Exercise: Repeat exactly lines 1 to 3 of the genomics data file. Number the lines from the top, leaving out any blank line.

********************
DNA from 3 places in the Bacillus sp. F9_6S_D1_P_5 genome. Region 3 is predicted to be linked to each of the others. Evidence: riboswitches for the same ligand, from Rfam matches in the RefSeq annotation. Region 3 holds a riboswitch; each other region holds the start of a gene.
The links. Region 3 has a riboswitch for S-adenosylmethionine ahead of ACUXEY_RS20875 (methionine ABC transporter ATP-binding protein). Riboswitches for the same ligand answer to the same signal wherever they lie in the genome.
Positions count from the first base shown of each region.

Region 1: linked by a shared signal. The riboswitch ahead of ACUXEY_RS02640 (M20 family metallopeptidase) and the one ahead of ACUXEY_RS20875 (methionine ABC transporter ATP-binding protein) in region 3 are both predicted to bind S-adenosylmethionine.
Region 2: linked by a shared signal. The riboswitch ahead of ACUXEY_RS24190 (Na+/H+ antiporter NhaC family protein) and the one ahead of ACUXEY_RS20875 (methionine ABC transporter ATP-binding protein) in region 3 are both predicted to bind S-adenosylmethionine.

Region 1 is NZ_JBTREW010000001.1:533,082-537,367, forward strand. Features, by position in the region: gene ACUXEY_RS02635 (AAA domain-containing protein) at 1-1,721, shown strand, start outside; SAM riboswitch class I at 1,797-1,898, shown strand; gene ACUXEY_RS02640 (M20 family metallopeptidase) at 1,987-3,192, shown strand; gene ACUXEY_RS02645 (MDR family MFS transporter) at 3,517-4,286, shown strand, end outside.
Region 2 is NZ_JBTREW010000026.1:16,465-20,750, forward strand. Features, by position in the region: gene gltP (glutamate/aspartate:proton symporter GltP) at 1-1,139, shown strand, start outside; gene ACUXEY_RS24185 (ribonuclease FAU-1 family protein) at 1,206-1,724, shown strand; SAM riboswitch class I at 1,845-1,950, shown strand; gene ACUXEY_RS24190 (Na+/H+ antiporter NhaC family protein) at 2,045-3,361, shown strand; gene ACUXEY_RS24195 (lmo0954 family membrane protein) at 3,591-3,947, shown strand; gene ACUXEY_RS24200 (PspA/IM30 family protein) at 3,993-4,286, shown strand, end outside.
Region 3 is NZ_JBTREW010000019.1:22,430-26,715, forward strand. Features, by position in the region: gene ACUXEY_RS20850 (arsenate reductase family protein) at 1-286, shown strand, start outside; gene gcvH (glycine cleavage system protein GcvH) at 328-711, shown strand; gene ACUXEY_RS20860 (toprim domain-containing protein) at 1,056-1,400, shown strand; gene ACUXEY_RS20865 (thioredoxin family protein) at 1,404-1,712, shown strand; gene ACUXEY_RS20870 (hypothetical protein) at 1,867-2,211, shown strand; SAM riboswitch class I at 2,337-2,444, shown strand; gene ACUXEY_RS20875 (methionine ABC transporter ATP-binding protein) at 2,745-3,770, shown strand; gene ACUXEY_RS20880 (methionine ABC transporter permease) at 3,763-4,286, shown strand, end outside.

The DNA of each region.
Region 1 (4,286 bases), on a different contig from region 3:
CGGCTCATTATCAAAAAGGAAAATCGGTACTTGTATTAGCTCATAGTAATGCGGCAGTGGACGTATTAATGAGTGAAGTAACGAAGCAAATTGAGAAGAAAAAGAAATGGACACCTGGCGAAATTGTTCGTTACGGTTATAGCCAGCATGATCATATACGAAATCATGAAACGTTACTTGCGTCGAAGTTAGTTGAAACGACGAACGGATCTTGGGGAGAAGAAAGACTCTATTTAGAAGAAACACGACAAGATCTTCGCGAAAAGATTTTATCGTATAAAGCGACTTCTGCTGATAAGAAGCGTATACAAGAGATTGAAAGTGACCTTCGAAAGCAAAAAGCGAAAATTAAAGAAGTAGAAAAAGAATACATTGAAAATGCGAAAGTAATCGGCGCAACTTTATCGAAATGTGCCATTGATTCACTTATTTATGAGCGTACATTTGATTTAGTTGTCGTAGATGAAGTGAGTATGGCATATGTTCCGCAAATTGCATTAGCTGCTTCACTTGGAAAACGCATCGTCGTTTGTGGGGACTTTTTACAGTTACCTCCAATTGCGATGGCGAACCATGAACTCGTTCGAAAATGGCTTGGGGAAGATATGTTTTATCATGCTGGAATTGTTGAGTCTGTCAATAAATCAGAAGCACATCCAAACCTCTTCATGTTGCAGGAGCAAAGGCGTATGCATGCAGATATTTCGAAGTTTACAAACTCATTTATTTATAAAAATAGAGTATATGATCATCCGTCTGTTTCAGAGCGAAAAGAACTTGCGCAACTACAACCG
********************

DNA from 3 places in the Bacillus sp. F9_6S_D1_P_5 genome. Region 3 is predicted to be linked to each of the others. Evidence: riboswitches for the same ligand, from Rfam matches in the RefSeq annotation. Region 3 holds a riboswitch; each other region holds the start of a gene.
The links. Region 3 has a riboswitch for S-adenosylmethionine ahead of ACUXEY_RS20875 (methionine ABC transporter ATP-binding protein). Riboswitches for the same ligand answer to the same signal wherever they lie in the genome.
Positions count from the first base shown of each region.